“Structuring the medical record around the patient in a single view not only helps clinicians to make informed decisions, but is an essential stepping stone towards embracing population health that uses standardised data to identify risk and help prevent problems before they emerge,” he wrote.

“EPRs won’t make population health a reality in the short-term, but they can transform how the NHS starts to collate and use patient data, which is critical to addressing the long-term challenges of rising demand and demographic change.”

On the other hand, he added: “We have to be realistic in accepting that EPR decisions are being taken at a time of budget constraint and therefore adoption should prioritise functionality that can improve NHS efficiency."

This, he added, meant focusing on technologies that can cut the amount of time clinicians spend on administration and that improve the management of workflow and beds.

“Hospital Marina Salud de Denia in Spain has released nearly 8,000 physician and nursing hours a year by rationalising workflows,” he wrote. “It has also streamlined bed management, reducing average stays by 10% and increasing occupancy rates.”

In conversation, Peters argues that the NHS needs to learn from such innovations and drive them across whole trusts; effectively reducing the cost of technology itself in the process.

“It would be helpful [for NHS England] to produce three or four different case studies of ways in which different trusts have gone about deploying electronic record keeping, all with the same result in mind,” he argues.

Don’t fixate on price

Peters’ views mirror those of EHI readers who have taken part in The Big EPR Debate. Comments and responses to The Big EPR Survey show there is considerable support for the idea of a roadmap to EPR, adapting the well-understood ‘ladder’ models of 1990s IT strategies.

There is also support for targets and for ‘meaningful use’ payments, which were backed by some two thirds of survey respondents.

EHI launched The Big EPR Debate because there seemed to be a small window of opportunity to influence the NHS England guidance, and to come to a view on whether it was taking the right approach after the NPfIT years.

One question now is whether the commissioning board is listening. Peters says it is certainly talking to industry.

“We have definitely had some good interaction with the centre. “They are taking a measured approach to figuring out what’s out there in the market, and have taken on recommendations. We feel engaged and like we have got a voice.”

Perhaps unsurprisingly, though, he is not keen on another idea to come out of The Big EPR Debate, which is that companies should be much more transparent about their pricing.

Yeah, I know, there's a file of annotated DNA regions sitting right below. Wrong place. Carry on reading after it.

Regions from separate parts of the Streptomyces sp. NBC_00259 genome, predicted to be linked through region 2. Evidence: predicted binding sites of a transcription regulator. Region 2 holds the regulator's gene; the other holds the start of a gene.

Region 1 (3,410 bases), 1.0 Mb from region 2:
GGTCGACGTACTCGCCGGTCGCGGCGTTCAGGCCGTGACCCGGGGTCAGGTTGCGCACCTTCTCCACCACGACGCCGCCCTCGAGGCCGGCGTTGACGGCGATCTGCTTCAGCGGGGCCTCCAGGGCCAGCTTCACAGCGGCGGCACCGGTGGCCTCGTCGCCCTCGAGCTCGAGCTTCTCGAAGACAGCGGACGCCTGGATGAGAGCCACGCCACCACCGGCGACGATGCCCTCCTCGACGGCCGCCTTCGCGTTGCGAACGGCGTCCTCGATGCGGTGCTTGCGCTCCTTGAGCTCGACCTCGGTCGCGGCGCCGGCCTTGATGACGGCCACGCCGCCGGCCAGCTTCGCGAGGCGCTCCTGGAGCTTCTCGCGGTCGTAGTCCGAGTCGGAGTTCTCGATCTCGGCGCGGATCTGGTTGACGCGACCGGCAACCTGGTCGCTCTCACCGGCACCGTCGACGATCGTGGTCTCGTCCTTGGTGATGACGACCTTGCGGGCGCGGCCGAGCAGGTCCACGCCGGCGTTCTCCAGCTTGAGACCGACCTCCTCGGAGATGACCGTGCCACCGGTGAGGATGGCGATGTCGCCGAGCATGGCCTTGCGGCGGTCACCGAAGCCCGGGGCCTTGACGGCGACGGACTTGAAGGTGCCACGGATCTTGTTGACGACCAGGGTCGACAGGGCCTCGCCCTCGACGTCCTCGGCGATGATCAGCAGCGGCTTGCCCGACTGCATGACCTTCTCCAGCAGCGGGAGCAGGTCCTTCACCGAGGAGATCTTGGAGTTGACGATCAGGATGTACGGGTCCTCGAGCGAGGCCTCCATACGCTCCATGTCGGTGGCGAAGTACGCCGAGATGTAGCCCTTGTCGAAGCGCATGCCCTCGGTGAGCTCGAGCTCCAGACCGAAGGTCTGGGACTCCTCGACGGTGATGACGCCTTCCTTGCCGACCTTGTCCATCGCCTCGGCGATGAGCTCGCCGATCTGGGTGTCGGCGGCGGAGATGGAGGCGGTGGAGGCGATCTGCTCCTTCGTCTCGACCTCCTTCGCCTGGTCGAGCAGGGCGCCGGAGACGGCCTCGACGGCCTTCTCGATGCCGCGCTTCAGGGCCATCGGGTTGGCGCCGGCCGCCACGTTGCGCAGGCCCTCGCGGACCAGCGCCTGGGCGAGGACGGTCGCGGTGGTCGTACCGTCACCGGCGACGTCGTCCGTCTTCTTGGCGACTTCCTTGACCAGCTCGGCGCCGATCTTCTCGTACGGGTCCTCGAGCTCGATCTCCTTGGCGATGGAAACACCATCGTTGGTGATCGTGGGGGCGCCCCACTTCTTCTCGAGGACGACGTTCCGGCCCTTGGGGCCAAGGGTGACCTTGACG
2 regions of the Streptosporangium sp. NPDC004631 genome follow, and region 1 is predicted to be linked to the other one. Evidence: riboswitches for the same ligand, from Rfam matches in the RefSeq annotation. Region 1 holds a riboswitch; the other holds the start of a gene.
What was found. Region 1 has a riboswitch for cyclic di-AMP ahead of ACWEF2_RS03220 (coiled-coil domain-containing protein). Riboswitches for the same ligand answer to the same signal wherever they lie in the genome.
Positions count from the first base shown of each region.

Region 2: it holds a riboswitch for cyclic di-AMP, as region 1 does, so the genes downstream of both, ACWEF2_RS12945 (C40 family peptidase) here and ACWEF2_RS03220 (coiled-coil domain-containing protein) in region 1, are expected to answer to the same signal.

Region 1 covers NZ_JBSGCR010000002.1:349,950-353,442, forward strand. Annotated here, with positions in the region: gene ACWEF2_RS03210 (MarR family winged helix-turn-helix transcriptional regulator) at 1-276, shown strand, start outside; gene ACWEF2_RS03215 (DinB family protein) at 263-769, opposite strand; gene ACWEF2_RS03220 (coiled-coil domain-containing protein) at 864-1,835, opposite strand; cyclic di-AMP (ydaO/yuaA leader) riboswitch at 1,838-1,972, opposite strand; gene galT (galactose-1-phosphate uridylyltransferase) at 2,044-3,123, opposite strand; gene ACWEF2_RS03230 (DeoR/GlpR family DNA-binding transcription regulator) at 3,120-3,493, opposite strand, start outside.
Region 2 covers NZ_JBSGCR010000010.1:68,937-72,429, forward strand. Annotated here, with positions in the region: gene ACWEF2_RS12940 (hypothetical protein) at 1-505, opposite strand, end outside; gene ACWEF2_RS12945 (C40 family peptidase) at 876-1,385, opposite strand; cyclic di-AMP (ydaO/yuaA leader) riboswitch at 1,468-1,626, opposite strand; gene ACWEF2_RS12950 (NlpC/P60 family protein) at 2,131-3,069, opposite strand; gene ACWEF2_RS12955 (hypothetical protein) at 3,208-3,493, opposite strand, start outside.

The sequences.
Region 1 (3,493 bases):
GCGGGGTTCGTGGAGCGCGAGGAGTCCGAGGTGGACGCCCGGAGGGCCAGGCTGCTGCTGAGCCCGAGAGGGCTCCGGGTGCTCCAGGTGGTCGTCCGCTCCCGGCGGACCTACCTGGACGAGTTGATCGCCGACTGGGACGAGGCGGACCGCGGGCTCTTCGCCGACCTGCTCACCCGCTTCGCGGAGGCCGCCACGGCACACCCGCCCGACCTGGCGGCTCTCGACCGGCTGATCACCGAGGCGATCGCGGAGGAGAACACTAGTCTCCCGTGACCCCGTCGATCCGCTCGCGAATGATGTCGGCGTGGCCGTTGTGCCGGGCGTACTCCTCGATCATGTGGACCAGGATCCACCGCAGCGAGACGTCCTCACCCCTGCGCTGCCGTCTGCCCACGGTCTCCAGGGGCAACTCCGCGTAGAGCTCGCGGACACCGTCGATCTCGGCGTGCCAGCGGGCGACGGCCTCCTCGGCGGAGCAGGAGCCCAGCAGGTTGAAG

Peters told EHI that he did not support open book pricing, because it could make trusts “focus on the wrong thing.”

“The danger in exposing just the price is that it could get you into a situation where you’ve got two A&E systems, and there is little variety in price, but [price] distracts you from looking at which organisations have been able to transform departments, create better outcomes and efficiencies [by using those different systems],” he says.

“There’s a whole clinical transformation aspect which may get left out by just looking at price comparison.” Anyway, he adds: “The market will decide about the pricing.”

Still top of the agenda

Overall, Peters is optimistic. The problems associated with the NPfIT could have encouraged politicians to simply give up on health IT, he points out, but instead it remains at the top of the agenda.

Meanwhile, managers like Farrar, who leads the NHS Confederation, are pushing for a renewed focus on the role of technology in transforming the NHS.

Campaigns such as the Big EPR Debate were helpful in moving the conversation along, he says, and chief clinical information officers should have an important role in convincing people that “technology is part of the answer.”

Still, he stresses, the success of health IT adoption in the US has been closely related to the funding associated with it; and it will be vital to show success by proving clinical benefit.

EHI is running The Big EPR Debate to give readers a chance to shape the future of electronic records and a paperless NHS. What should NHS England’s guidance cover? What is an EPR? What is essential and what can be left for later? What should the next steps be. Join the debate.